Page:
A Two Step Program for Reforming Wall Street's Gambling Addicts
Notwithstanding President Obama's denunciation Wednesday night of the empty "prosperity" that was "built on a housing bubble and financial speculation," the Wall Street bubble profiteers are shocked -- shocked! -- to discover that there was gambling going on in their establishments. In particular, in all those commodity-future-based index funds, mortgage-backed securities, and, well, nothing-backed securities -- you know, the ones that the financial world made a mint selling until they ran the global economy off of a cliff.
More precisely, Wall Street heads have professed themselves shocked to realize that the prices of said "investments" had little to do with the supply and demand for houses, or for commodities, or for, well, credit defaults. (The problem isn't that most people didn't understand that term -- the problem is that, apparently, nobody understood it). Instead, those prices were a big old bubble reflecting the supply of bubble-riding global investment cash -- and, as we have seen, when those bubbles pop, they take the rest of us down with them.
"The next 2-3 weeks are crucial for getting any significant financial reform as the Senate works on finalizing Senator Dodd's bill," says says Dave Kane, one of the activists behind www.stopgamblingonhunger.org. "We have an incredibly broad alliance of over 450 business, labor, consumer, farmer, religious and international development organizations working together for common-sense reform, but we see that Wall Street, incredibly, still has a lot of power in Congress. Wall Street spent over $300 million just in the last part of 2009 to weaken any financial reform efforts, and it has paid off. It's important that Congress hears from more than just Wall Street. Senators need to hear from voters that they want strong financial reforms."
This is a clarifying moment for me, because it looks like, in its starkest form, a battle between the real economy of actual goods and services on one side, and the "financial" economy on the other. (Don't get me wrong -- I like having a checking account; it's just the crashing-the-world-economy part, and helping-cause-the-2008-food-crisis part that I am opposed to.)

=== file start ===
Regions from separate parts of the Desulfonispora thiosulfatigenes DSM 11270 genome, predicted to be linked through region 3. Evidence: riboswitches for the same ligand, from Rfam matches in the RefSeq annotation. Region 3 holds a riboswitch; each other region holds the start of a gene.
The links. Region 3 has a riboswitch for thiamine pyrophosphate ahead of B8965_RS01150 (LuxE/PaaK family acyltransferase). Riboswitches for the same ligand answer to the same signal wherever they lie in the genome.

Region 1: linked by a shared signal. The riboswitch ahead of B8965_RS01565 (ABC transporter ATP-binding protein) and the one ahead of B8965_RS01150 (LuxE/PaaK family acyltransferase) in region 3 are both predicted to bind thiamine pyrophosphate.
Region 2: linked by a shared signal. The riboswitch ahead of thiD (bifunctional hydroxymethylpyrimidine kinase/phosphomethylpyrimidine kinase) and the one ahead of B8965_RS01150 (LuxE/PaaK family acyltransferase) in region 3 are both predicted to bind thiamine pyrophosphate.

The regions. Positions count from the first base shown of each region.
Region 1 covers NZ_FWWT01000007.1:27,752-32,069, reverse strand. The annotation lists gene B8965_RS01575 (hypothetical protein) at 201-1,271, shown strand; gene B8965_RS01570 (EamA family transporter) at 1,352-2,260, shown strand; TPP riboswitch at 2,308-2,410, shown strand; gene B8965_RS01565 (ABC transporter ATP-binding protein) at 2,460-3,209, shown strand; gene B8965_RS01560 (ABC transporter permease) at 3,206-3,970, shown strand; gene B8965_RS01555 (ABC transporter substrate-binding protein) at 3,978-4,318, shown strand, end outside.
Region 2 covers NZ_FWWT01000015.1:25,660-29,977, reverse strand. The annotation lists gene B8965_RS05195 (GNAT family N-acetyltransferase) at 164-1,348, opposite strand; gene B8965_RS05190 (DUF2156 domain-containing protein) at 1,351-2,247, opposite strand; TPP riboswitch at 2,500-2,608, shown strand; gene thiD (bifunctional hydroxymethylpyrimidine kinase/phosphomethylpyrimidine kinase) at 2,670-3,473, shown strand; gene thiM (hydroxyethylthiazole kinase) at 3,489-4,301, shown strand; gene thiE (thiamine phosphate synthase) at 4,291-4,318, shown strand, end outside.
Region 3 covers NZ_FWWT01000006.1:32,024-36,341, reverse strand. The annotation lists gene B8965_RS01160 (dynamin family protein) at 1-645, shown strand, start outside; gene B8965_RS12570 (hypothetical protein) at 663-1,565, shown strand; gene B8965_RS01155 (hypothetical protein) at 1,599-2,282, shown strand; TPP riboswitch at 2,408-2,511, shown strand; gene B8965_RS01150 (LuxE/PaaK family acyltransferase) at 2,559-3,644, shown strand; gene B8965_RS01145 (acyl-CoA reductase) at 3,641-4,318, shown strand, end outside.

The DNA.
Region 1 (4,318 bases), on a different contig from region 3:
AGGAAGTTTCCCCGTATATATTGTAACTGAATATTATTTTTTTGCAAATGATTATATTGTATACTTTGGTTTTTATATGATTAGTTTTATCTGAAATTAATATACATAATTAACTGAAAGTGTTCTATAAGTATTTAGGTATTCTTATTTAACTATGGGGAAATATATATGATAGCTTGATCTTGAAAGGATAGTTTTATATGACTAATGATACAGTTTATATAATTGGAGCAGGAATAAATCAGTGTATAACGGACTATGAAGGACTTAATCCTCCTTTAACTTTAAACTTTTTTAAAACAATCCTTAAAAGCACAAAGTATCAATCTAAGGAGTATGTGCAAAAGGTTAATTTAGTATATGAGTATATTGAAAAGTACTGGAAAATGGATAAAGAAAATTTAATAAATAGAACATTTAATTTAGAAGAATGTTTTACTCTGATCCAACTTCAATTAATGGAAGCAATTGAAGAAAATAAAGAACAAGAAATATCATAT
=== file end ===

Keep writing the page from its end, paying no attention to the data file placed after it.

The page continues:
So, what are advocates like Kane demanding? For the financial-reform bill currently being crafted in the Senate, primarily two things:
1) Make all "over-the-counter" derivatives trade or clear through an exchange clearinghouse. Although the name sounds innocuous, as if Goldman Sachs was out there selling financial ibuprofen, what "OTC" means on Wall Street is that it's a deal which isn't listed out in the open on a stock exchange. The people who sell them insist that this is because each one has to be hand-crafted to be too extra-special to be listed on an exchange. It is nothing more than coincidence -- honest! -- that "over the counter" sales also happen to be a way to avoid putting down any actual collateral for your purchases, as exchanges require, or letting buyers better gauge what the going price should be (so that Wall Street can't take advantage of their clients), or letting markets and regulators know who owns what so that they can see systemic risks and avoid panics.
2) For energy (and carbon) futures, real limits on how much any one Wall Street bank or trading house can buy up at one time, to prevent bubbles that hurt farmers, eaters, etc. (Actual commodity producers or consumers looking to hedge their financial risks would be exempt.)
The message of advocates like Dave is clear: No back-room gambling on hunger. No Wall Street loopholes. No excuses.
Elizabeth Palmberg is an assistant editor at Sojourners magazine.